Wednesday, August 30, 2006

And On a Musical Note...

Do you play the piano? Teach piano?

Here are a couple of websites you might enjoy.

Piano Pedagogy

Brent Hugh's Piano Homepage

Some useful information and practice techniques on those pages.


Saturday, August 26, 2006

Some Thoughts on Learning

brianj's comment on my previous post has got me to thinking about learning and formulating conclusions. He said:

"it would be more useful scientifically to discuss the shortcomings of the theory."

Do you feel this way about all science, or just evolution? What percentage of "facts" taught in schools, would you say, are without controversy or ambiguity? Is it limited to biological science, or does it also apply to history, law, physics, art, etc?
I replied:

Oh, I feel this way about any and every subject. It just seems as though evolution is given a pass. As for a percentage of facts without controversy or ambiguity, I wouldn't be able to say. Any subject that lends itself to interpretation, which is just about every one of them, can have at least some controversy or ambiguity. What concerns me is when things begin to be interpreted in only one way, when there isn't adequate support of evidence for doing so. If something is true, it will stay true through the rigors of honest investigation. Perhaps we rush to decide that something is a fact, when there needs to be further research and testing. Perhaps we let our biases determine too much (and really, us being human, this is always a problem).

(BTW, thanks for your questions, brianj!)

Very seldom do any of us simply list facts. We interpret them to illustrate a point, to reach a conclusion. Even if the facts themselves are very uncontroversial and unambiguous, we create a certain controversy or ambiguity when we begin to interpret them. Yet how else are we to progress in our learning? So interpretation in and of itself is not a bad thing. It is, in fact, a necessary part of learning to put things together and thereby make progress.

I suppose what frustrates me is when an interpretation is one-sided and is then taught in schools as if it were the only correct interpretation. This is much of my quarrel with evolution and with history and with just about any subject you can think of. Certain views become popular, for whatever reason, and then become so entrenched in society that other views are suppressed or even condemned. What does this do to honest learning? It stifles honest learning. It closes avenues of investigation that might (or might not) lead to the truth.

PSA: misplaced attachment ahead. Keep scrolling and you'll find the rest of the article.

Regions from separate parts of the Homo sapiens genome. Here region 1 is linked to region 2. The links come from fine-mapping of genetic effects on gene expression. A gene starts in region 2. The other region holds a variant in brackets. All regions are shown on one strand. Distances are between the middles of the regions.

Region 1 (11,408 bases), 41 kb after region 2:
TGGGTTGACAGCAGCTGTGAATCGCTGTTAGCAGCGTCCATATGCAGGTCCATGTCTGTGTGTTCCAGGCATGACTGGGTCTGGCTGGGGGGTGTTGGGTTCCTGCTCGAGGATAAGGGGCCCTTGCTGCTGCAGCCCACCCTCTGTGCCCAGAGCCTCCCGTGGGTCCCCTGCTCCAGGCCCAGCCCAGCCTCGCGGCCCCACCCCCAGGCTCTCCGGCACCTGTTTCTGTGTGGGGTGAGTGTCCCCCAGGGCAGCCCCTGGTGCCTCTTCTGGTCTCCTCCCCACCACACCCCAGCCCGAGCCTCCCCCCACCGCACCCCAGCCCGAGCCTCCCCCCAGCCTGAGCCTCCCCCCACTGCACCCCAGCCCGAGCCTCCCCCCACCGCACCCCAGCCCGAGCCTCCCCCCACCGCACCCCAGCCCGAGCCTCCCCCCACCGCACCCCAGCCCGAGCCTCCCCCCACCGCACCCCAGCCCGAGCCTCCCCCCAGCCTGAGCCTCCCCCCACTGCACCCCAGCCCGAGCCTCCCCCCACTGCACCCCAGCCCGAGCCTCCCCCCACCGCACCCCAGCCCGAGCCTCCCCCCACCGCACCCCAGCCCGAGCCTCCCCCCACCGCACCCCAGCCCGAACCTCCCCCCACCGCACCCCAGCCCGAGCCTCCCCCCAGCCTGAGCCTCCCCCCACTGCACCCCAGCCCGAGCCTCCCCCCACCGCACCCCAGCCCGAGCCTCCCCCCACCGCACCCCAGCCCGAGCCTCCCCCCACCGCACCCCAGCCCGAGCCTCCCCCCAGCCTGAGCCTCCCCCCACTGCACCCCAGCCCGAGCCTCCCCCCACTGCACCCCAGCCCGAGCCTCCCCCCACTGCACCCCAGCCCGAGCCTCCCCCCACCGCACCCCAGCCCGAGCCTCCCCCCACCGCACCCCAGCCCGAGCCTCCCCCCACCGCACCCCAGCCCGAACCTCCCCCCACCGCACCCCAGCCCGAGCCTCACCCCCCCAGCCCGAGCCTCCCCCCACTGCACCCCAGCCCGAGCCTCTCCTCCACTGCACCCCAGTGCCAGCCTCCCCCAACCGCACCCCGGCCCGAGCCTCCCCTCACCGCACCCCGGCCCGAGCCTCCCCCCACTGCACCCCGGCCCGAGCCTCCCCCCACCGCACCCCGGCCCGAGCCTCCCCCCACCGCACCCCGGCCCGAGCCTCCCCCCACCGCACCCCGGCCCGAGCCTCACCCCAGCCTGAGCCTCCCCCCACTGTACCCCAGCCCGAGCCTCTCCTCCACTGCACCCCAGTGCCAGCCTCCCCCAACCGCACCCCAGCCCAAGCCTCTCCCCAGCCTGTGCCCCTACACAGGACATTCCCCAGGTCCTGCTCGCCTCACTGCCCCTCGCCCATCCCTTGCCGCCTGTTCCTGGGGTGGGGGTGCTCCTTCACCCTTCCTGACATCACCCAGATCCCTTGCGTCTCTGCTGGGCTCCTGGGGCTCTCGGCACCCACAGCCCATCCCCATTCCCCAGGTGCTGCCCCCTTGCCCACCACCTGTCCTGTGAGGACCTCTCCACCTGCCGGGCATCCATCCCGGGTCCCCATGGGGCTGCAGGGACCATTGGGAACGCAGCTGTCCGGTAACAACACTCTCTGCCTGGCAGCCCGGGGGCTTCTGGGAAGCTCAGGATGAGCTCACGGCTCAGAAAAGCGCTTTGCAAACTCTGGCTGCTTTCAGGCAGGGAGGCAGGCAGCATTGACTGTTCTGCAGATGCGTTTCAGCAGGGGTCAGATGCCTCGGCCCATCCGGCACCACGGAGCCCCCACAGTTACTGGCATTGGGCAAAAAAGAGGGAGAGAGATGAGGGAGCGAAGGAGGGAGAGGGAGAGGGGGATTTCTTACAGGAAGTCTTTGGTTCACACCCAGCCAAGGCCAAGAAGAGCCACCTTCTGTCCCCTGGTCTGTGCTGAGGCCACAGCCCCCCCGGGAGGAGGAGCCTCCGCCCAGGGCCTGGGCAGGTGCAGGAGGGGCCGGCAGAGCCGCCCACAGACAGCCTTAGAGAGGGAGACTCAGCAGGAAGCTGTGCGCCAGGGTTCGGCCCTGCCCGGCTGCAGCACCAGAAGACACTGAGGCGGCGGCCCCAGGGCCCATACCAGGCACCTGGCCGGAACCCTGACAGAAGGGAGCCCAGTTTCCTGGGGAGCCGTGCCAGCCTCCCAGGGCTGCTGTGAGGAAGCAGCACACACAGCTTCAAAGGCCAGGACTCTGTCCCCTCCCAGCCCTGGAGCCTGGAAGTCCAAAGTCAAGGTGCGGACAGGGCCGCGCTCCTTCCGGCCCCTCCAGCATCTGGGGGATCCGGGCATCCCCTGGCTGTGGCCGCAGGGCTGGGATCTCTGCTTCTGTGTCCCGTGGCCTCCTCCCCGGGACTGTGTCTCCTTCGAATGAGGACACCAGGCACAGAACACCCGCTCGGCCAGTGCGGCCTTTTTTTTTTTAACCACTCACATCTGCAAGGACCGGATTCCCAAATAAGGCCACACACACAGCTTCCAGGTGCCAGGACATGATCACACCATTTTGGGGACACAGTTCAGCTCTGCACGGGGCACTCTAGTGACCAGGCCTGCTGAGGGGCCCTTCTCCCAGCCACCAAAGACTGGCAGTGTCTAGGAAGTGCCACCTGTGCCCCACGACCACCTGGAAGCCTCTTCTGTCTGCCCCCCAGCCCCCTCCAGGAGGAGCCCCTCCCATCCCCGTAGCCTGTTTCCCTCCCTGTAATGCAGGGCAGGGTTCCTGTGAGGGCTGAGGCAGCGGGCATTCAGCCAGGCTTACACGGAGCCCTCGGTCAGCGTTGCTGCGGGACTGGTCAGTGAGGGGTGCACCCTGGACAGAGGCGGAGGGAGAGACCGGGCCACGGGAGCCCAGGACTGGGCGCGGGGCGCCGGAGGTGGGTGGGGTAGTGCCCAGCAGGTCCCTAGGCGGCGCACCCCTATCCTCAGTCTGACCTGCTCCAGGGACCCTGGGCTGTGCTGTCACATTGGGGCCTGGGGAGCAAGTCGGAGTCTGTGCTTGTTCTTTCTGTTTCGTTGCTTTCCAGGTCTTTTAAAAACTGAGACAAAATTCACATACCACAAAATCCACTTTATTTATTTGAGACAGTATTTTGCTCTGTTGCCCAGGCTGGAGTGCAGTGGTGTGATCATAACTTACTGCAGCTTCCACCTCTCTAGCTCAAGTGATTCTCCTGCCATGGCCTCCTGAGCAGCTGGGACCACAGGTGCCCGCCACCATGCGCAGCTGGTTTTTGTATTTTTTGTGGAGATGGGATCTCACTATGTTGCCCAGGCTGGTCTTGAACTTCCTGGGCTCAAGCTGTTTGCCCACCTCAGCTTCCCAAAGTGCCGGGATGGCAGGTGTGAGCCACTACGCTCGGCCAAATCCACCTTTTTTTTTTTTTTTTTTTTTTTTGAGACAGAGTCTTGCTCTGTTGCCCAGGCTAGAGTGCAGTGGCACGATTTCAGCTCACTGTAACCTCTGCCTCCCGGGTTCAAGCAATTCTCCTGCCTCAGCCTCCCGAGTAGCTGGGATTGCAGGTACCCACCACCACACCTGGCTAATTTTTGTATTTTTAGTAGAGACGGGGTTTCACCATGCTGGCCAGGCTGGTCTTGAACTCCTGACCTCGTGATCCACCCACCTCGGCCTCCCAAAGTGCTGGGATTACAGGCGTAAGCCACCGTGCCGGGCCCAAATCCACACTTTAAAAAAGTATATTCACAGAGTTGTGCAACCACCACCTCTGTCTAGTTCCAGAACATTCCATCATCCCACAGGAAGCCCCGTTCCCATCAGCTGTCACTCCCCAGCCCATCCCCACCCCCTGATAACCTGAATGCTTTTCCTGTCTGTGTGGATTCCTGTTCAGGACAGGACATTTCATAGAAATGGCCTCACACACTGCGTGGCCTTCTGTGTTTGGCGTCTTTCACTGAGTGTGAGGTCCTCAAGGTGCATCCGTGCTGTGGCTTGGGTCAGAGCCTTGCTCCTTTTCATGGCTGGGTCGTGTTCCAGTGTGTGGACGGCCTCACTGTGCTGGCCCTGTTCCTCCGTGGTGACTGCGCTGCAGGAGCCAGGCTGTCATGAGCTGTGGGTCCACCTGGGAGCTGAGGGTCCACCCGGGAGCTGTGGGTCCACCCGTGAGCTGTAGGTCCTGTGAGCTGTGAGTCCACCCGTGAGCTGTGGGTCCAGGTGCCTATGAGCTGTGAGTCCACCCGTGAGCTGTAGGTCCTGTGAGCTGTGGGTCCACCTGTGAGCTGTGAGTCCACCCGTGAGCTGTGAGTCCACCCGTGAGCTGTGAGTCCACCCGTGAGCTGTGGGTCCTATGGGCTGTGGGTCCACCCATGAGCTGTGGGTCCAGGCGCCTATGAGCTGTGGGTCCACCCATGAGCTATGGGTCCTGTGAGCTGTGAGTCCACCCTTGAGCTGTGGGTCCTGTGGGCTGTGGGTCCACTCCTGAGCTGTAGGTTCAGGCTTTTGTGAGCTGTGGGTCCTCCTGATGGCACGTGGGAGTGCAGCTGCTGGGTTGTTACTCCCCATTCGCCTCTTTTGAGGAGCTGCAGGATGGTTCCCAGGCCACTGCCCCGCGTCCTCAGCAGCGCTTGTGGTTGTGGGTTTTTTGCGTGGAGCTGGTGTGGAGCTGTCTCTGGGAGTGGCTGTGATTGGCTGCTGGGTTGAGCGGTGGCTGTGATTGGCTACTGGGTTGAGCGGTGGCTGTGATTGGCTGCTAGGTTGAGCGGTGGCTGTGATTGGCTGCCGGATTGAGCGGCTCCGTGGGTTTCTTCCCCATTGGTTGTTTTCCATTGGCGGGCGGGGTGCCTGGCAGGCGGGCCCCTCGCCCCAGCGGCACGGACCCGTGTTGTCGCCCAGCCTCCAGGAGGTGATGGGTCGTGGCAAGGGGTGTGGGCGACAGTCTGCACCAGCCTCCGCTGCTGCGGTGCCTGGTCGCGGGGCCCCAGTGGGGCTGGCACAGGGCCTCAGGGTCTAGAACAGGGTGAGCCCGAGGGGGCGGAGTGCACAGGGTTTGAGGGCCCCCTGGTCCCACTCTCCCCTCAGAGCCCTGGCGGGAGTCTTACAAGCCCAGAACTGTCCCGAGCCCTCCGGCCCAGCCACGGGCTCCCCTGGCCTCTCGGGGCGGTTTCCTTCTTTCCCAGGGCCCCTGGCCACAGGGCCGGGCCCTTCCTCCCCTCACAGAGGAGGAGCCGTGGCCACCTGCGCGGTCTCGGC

It is true that this happens on both sides of any issue. We seem to become quite fond of a certain viewpoint and we stick with it no matter what. We become protective of it. We attack anyone who disagrees with it. Then what?

I know I do not find it easy to listen attentively to viewpoints that I disagree with and I am sure that others do not find it easy to listen to my viewpoints if they do not agree. Still, that is probably the best solution--to maintain a certain open-mindedness. Otherwise, we might miss out on a truth, either because the other person can teach us that truth or because in our search to learn more about what he said, we find either that we already had the truth or that the truth is actually a third option that we had not yet considered.

Of course, it doesn't do to not formulate some conclusions that we can stick with--convictions, if you will. We don't want to be forever vacillating from one view to another to another. That isn't a good way to become an educated person. There comes a time when we should choose what we believe to be true, using our best thinking to come to the best conclusion we can. Even then, new facts may make it necessary to change our mind, but changing our mind shouldn't come about merely because someone disagreed with us, or said we were ignorant, or some equally foolish reason. (And that happens on both sides of any issue.)

I have some fairly firm viewpoints on politics and science, as evidenced by this blog. In some ways, these viewpoints are the products of a lifetime, tempered by new information as it becomes available. I share them because I believe they are important to at least be considered by all. I may be a bit assertive at times--it is a reaction to some past disagreements, I suppose, and to things written by those with differing viewpoints. It is a reaction (over-reaction?) to those who think that I am the one who needs to change my mind, never considering that they may be wrong, at least on some points. I think I will overcome that as I write more. I have longed to express myself on politics and science and other issues and this blog gives me an outlet for that. In addition, it helps me refine and correct my views and express them more clearly.

Thinking about how we learn and reach conclusions is an interesting exercise in and of itself.


Tuesday, August 22, 2006

On a Scientific Note...

Phyllis Schlafly has an interesting piece about evolution and Kansas and schools at It's called "Criticism of Evolution Can't be Silenced."

Phyllis Schlafly is sometimes put down, but she is actually a highly intelligent, highly accomplished woman. Here is a brief bio of her--very much worth a read.

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Point of No Return?

Please read "Point of No Return?" by Thomas Sowell, a brilliant man of deep thought and common sense.

We have some attitudes to change.

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Monday, August 21, 2006

Something to Think About

Michael Barone's column, "Our Covert Enemies," at Jewish World Review contains some ideas you might want to mull over.